The pandemic has demonstrated the value of rapidly-available government statistics, Sir David Norgrove, chair of the UK Statistics Authority, has said.
The Office for National Statistics, which Norgrove oversees, used quickly-available data on how people were responding to Covid-19 including from traffic cameras, mobile phone locations and new surveys and questions to track social distancing. “These data were needed fast, in days not weeks,” he told an online event organised by University College London.
The government’s economic response benefitted from HM Revenue and Customs’ access to real-time data and swiftly-published private sector information such as on credit and debit card activity and job adverts. “We would really have struggled without those,” said Norgrove. “We needed not just to compile historical data but rather present a picture of what was happening right now, day by day.”
Faster statistics would have been useful in previous crises, he said. If the Bank of England had known about the 2008 economic downturn a month or two earlier, it could have taken action saving billions of pounds in lost output. But he added that such data needs to be available openly, with “too many cases” of ministers using unpublished numbers in public followed by too long a gap before publication that reveals sources and caveats: “The public needs to see what the government is seeing.”
Norgrove said that he could only think of a single case of deliberate data distortion during the pandemic. In April 2020, then-health secretary Matt Hancock claimed that a target of carrying out 100,000 Covid-19 tests a day had been met, but only by counting tests that had been sent out as well as those completed. Despite Norgrove complaining, the double-counting continued until August: “This was poor practice, to say the least.”
The government also did a poor initial job of presenting data, with Norgrove describing one chart on the national outbreak from the prime minister’s 23 March 2020 "stay at home" address as being “as clear as mud”. This year, ONS staff have been seconded to help produce clearer, better-labelled graphs for official presentations.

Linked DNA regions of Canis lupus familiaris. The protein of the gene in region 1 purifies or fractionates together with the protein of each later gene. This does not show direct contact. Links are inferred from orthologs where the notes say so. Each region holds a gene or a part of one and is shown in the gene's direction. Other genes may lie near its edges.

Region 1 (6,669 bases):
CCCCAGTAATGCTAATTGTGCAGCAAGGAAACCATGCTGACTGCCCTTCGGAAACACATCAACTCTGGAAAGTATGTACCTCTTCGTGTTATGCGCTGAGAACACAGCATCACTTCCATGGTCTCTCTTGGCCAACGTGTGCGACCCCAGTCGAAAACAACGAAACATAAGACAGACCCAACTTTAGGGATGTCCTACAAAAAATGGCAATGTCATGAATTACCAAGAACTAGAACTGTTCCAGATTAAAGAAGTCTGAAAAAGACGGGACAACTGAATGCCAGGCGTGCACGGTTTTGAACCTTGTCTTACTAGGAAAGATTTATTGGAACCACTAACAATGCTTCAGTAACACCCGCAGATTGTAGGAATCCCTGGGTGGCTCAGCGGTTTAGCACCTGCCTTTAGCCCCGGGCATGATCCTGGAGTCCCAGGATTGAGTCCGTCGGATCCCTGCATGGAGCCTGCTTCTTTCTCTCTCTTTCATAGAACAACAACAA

Replacing the census with ongoing data
Norgrove said that he took pride in how the ONS ran the census in England and Wales in March, but added: “I hope it will be the last one.” Sir Ian Diamond, the national statistician, has said that census-level estimates should be published every month rather than every decade and the ONS will present plans for the future of population statistics in the next couple of years.
Such an ongoing model is used for the weekly Covid-19 infection survey run by the ONS based on a random sample of people using oral swabs and blood tests. Norgrove said this kind of research could be used for continual tracking of population health, although the current survey costs a quarter of a billion pounds annually.
He added that combining the results of that survey with data on infections, from the census and from GP health records has had strong results: “Without that work we wouldn’t have been able to confirm what we all suspected, the vulnerability caused by deprivation and related to ethnicity,” he said, also the basis for research on long Covid. “That’s why I get animated about how this kind of analysis is jeopardised by the campaign for opt-out from sharing of health records.”
The use of linked data by ethically-approved researchers in a secure environment has great promise in tackling public health issues, he added.